With the Facebook IPO quickly spiraling into debacle territory, the news media and the investment banking community are piling on, pointing fingers in all sorts of directions at all sorts of folks.
This morning, Facebook shares are trading a new post-IPO low of around $31.90, down 6% on the day. (The shares were sold in the IPO at $38.) At the same time, new allegations are surfacing about the flawed Nasdaq handling of trade confirmations during the IPO and changes to analyst estimates during Facebook's roadshow.
You can track the IPO in real-time below.
Meanwhile, facebook Founder and CEO Zuck's net worth has plummeted nearly $3 billion since the IPO. Bad week, eh?
All of these are problems, but ultimately you can blame the price. Stocks that are priced highly on a price/earnings (P/E) or price/sales (P/S) basis have much less of a margin for error than stocks with reasonable valuations. Facebook's high valuation -- and the bankers' last-minute changes in the terms and the number of shares -- flooded the market with stock just when the company had a bloated valuation and more questions were being raised about its business.
The market is an arbiter of price based on supply and demand. Technical problems can cause price distortions and supply/demand imbalance in the short term, but a company's share price is determined in the long run by the amount of value it creates.
When you float a company at a P/E of 90 and a P/E of 25, it sets up the potential for big price stumbles. Back when the tech bubble was ending in 2000, I made a rule never to pay more than 10 times sales on a company, no matter how well it was doing or how fast it was growing. I have seen far too many 10X or 15X sales companies blow up in the past. It's a bad risk/reward bet. Facebook traded out of the gate at 25 times sales.
Let's look at some of the other developments surrounding this ugly IPO:
- This morning, Reuters reported that analysts at Facebook's lead underwriter, Morgan Stanley, cut revenue forecasts for the company and selectively disseminated this information. Reuters says this was done during the roadshow leading up to the float. If true, this is a big problem for Morgan Stanley, and it will likely lead to an investigation to see if the firm broke Regulation FD rules.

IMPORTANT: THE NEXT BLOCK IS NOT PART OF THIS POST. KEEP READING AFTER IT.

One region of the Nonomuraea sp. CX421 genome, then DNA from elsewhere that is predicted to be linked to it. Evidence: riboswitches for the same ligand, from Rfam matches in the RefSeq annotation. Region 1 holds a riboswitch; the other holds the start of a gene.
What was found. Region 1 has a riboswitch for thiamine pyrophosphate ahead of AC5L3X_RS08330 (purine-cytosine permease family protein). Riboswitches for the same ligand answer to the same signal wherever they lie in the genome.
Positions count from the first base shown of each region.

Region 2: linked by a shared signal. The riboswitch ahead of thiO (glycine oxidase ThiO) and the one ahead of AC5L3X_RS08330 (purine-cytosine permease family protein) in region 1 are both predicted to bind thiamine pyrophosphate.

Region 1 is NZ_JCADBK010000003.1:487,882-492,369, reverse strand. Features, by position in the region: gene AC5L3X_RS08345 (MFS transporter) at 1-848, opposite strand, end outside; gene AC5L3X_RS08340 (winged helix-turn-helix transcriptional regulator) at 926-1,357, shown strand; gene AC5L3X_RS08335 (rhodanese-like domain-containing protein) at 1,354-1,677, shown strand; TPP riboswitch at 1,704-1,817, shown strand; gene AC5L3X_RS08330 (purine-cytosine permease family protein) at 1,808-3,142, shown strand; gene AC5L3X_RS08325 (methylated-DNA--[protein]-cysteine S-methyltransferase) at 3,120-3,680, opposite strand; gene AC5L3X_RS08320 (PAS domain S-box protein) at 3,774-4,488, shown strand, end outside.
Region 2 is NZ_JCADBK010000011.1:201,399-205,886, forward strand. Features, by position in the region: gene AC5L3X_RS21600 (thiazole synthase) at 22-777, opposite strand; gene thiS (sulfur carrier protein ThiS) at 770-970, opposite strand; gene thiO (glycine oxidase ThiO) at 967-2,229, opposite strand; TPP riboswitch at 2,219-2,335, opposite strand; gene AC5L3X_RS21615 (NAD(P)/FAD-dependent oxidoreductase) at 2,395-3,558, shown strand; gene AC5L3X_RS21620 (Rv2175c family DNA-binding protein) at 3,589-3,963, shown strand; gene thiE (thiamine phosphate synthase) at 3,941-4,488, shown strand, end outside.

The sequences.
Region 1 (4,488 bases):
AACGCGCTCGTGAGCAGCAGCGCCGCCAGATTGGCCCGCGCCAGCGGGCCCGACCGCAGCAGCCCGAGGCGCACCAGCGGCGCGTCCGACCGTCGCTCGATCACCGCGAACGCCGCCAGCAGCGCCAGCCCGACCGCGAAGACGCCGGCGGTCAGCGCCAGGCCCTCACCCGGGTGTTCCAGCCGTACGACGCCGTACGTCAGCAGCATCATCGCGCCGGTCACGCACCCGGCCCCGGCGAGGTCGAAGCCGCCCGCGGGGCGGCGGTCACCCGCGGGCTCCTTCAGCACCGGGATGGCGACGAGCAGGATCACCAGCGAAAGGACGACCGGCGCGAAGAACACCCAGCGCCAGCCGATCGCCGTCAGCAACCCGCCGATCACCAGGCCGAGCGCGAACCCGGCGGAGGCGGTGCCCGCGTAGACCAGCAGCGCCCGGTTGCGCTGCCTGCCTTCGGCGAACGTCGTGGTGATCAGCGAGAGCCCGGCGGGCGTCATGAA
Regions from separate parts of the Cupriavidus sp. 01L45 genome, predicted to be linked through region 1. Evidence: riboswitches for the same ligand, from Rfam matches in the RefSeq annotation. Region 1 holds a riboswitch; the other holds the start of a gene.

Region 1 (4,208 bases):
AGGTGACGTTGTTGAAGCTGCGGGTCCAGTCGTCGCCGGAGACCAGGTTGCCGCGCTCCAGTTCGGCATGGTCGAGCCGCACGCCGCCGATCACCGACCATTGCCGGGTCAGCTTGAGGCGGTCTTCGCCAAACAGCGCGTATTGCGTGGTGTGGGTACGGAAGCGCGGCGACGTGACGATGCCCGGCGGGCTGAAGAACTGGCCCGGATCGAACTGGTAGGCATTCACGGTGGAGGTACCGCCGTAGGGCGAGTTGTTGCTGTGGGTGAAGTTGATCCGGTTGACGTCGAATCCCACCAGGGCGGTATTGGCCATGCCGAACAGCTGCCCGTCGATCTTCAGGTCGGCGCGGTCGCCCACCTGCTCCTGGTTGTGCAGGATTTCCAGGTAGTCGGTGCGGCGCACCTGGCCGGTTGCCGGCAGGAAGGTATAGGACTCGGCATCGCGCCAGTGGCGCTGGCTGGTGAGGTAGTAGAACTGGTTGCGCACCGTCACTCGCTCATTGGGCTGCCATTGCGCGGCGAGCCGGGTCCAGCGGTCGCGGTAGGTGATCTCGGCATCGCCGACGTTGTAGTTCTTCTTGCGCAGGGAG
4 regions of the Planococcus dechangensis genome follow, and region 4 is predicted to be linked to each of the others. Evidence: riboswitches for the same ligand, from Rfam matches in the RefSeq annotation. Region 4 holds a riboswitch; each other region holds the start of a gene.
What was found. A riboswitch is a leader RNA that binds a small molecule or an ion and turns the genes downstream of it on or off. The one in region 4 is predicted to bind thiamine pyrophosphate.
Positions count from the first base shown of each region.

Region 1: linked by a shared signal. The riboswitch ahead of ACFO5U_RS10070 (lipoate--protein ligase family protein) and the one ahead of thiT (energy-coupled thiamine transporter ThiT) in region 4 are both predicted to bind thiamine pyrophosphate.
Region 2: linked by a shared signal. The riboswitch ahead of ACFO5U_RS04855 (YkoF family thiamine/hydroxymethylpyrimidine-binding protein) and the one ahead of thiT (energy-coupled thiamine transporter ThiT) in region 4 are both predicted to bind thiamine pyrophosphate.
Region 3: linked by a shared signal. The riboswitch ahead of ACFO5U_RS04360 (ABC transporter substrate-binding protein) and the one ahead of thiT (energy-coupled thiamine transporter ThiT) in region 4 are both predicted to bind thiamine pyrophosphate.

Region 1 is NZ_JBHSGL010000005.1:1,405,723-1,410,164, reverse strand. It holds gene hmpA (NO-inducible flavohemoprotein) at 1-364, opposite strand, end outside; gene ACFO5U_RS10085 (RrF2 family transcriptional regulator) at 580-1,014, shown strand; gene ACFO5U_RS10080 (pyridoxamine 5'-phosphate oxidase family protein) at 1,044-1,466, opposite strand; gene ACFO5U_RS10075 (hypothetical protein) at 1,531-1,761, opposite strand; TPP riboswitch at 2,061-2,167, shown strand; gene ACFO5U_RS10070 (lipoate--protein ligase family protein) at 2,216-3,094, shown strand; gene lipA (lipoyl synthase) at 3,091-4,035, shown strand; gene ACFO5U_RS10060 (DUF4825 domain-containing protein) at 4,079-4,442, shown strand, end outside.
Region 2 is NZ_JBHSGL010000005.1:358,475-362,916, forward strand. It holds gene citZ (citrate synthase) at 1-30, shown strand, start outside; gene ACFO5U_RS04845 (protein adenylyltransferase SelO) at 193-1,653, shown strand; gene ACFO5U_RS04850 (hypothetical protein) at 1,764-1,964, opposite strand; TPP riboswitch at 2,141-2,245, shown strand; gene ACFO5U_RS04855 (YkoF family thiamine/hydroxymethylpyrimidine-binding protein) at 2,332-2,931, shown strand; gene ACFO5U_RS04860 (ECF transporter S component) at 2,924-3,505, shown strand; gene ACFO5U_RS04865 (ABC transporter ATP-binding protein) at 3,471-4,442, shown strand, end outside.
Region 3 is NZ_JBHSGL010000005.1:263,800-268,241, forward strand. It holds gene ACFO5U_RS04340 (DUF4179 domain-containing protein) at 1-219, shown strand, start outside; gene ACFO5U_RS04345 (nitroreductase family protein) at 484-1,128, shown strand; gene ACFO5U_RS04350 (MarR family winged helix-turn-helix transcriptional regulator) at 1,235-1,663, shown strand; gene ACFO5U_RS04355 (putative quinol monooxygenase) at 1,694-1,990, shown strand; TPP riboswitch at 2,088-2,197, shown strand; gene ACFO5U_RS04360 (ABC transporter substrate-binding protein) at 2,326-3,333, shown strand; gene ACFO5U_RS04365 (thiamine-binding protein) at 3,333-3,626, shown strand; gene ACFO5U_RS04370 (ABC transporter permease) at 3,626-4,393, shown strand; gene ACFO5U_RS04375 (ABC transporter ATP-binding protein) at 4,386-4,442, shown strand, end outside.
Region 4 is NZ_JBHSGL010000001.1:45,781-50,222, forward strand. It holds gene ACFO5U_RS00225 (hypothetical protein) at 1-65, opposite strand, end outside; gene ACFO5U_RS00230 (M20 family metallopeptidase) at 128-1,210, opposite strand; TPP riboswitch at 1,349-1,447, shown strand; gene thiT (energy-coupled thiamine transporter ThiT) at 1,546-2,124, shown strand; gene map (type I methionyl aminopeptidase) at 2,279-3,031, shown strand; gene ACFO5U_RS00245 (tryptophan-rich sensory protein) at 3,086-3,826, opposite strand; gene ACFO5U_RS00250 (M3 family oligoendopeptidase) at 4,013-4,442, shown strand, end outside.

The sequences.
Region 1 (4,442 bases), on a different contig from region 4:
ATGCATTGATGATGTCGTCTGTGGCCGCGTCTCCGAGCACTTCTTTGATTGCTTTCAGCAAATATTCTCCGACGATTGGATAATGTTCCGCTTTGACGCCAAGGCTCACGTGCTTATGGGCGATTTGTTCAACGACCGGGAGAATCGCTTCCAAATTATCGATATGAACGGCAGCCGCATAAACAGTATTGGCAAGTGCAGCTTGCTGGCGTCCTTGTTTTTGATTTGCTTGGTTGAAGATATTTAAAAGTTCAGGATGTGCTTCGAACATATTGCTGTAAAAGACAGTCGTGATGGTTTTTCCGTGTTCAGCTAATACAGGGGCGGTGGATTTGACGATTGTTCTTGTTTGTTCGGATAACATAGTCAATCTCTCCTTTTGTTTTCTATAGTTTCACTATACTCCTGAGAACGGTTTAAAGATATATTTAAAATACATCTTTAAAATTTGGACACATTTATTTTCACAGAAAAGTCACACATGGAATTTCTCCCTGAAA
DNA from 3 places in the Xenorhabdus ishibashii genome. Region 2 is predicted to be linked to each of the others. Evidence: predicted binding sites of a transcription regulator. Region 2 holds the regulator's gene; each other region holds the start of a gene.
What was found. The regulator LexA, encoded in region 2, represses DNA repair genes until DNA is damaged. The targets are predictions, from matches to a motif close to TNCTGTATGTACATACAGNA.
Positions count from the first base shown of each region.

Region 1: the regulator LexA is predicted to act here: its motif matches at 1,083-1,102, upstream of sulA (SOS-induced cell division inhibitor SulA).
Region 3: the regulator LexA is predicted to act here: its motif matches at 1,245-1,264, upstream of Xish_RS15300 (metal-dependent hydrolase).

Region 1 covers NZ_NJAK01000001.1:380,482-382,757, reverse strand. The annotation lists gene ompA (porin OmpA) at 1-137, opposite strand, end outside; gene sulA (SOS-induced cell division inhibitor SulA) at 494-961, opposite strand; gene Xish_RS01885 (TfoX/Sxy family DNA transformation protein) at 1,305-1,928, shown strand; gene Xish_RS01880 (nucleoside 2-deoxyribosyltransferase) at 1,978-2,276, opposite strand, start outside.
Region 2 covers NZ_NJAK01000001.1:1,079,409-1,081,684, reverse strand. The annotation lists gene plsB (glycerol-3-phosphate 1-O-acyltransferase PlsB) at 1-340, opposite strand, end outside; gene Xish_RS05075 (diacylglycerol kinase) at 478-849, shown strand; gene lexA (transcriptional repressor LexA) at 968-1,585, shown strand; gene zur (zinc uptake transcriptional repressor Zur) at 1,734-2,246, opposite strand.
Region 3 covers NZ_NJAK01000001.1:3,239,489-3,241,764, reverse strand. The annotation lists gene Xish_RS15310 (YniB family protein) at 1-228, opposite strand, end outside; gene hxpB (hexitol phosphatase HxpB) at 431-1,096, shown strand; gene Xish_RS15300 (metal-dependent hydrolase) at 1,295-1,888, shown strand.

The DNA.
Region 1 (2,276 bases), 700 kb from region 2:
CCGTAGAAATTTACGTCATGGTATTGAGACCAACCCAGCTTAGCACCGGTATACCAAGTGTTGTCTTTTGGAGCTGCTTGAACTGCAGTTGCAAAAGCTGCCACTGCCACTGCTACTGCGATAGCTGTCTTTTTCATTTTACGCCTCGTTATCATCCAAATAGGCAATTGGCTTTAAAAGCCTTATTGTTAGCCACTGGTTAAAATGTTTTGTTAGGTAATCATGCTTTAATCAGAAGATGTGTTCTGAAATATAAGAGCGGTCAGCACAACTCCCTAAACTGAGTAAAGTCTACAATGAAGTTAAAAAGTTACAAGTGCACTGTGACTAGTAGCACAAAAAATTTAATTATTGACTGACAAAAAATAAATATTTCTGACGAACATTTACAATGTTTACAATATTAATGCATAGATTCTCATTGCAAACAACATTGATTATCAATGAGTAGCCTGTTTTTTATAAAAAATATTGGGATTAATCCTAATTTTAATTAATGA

- Nasdaq is fessing up to all sorts of technical problems with the IPO, including bad calculations of the opening price, incomplete trade confirmations, and quoting problems. "It was like the gang that couldn't shoot straight," a Fiduciary Trust employee told Bloomberg about the Nasdaq and the underwriters.
- Having major clients openly discuss problems with the core business model just a week before the IPO does not help the situation.
What should traders or investors do? Ultimately, an investment decision has to be based on a company's price and valuation. Other issues surrounding the Facebook IPO are catalysts for the price movement, but the company was set up for failure by having its stock priced too high going into the IPO. This was a combination of bankers trying to push things too high and insiders getting greedy.
The market is a price-discovery mechanism, and that mechanism is clearly broken. At this point, I don't think the market is going to have a fair or accurate method for discovering the price of this company until its stock has been trading for several months and the company has at least one earnings release under its belt. Right now, things are still too messy to figure out the trajectory of the company -- or the price.
I say stay away, unless the price drops to the mid-20s, in which case it gets more interesting.